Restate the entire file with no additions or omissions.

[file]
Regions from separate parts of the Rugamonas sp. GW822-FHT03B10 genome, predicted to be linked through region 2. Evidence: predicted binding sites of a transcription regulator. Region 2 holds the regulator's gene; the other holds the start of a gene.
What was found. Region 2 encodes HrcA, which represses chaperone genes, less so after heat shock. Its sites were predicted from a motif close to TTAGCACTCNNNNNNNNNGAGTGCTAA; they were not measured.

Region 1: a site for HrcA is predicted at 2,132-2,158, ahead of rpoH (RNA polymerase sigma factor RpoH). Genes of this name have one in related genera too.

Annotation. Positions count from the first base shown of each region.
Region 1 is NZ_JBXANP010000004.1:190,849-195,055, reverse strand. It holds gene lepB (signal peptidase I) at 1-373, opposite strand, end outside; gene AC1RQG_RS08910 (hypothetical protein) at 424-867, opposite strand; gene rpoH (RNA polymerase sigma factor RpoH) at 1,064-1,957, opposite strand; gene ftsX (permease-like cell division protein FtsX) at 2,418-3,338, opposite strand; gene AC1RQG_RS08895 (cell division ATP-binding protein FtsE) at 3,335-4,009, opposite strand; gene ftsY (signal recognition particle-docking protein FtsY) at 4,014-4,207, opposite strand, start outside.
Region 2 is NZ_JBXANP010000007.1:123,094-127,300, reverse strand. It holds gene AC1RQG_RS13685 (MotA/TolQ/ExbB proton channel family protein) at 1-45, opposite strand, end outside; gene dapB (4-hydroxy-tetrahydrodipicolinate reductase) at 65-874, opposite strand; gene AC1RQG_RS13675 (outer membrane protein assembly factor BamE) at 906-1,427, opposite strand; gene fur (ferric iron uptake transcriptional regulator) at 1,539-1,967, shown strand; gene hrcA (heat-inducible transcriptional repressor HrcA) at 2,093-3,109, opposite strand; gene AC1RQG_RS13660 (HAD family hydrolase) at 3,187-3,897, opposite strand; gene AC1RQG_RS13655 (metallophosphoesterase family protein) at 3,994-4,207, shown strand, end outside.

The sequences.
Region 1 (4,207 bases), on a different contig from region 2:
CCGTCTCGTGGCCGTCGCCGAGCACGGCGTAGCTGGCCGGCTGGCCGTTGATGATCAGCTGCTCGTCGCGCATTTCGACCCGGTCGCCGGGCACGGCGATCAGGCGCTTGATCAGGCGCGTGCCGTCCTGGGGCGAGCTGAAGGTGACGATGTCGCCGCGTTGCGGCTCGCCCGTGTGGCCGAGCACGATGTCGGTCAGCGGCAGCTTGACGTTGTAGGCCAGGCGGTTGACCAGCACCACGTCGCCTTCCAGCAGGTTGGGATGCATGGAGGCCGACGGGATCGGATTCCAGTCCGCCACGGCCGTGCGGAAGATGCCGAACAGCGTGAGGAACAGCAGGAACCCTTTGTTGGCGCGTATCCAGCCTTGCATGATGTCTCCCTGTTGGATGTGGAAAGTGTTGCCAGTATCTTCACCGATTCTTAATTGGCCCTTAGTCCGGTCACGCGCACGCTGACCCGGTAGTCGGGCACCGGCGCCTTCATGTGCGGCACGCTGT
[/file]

Regions from separate parts of the Rugamonas sp. GW822-FHT03B10 genome, predicted to be linked through region 2. Evidence: predicted binding sites of a transcription regulator. Region 2 holds the regulator's gene; the other holds the start of a gene.
What was found. Region 2 encodes HrcA, which represses chaperone genes, less so after heat shock. Its sites were predicted from a motif close to TTAGCACTCNNNNNNNNNGAGTGCTAA; they were not measured.

Region 1: a site for HrcA is predicted at 2,132-2,158, ahead of rpoH (RNA polymerase sigma factor RpoH). Genes of this name have one in related genera too.

Annotation. Positions count from the first base shown of each region.
Region 1 is NZ_JBXANP010000004.1:190,849-195,055, reverse strand. It holds gene lepB (signal peptidase I) at 1-373, opposite strand, end outside; gene AC1RQG_RS08910 (hypothetical protein) at 424-867, opposite strand; gene rpoH (RNA polymerase sigma factor RpoH) at 1,064-1,957, opposite strand; gene ftsX (permease-like cell division protein FtsX) at 2,418-3,338, opposite strand; gene AC1RQG_RS08895 (cell division ATP-binding protein FtsE) at 3,335-4,009, opposite strand; gene ftsY (signal recognition particle-docking protein FtsY) at 4,014-4,207, opposite strand, start outside.
Region 2 is NZ_JBXANP010000007.1:123,094-127,300, reverse strand. It holds gene AC1RQG_RS13685 (MotA/TolQ/ExbB proton channel family protein) at 1-45, opposite strand, end outside; gene dapB (4-hydroxy-tetrahydrodipicolinate reductase) at 65-874, opposite strand; gene AC1RQG_RS13675 (outer membrane protein assembly factor BamE) at 906-1,427, opposite strand; gene fur (ferric iron uptake transcriptional regulator) at 1,539-1,967, shown strand; gene hrcA (heat-inducible transcriptional repressor HrcA) at 2,093-3,109, opposite strand; gene AC1RQG_RS13660 (HAD family hydrolase) at 3,187-3,897, opposite strand; gene AC1RQG_RS13655 (metallophosphoesterase family protein) at 3,994-4,207, shown strand, end outside.

The sequences.
Region 1 (4,207 bases), on a different contig from region 2:
CCGTCTCGTGGCCGTCGCCGAGCACGGCGTAGCTGGCCGGCTGGCCGTTGATGATCAGCTGCTCGTCGCGCATTTCGACCCGGTCGCCGGGCACGGCGATCAGGCGCTTGATCAGGCGCGTGCCGTCCTGGGGCGAGCTGAAGGTGACGATGTCGCCGCGTTGCGGCTCGCCCGTGTGGCCGAGCACGATGTCGGTCAGCGGCAGCTTGACGTTGTAGGCCAGGCGGTTGACCAGCACCACGTCGCCTTCCAGCAGGTTGGGATGCATGGAGGCCGACGGGATCGGATTCCAGTCCGCCACGGCCGTGCGGAAGATGCCGAACAGCGTGAGGAACAGCAGGAACCCTTTGTTGGCGCGTATCCAGCCTTGCATGATGTCTCCCTGTTGGATGTGGAAAGTGTTGCCAGTATCTTCACCGATTCTTAATTGGCCCTTAGTCCGGTCACGCGCACGCTGACCCGGTAGTCGGGCACCGGCGCCTTCATGTGCGGCACGCTGT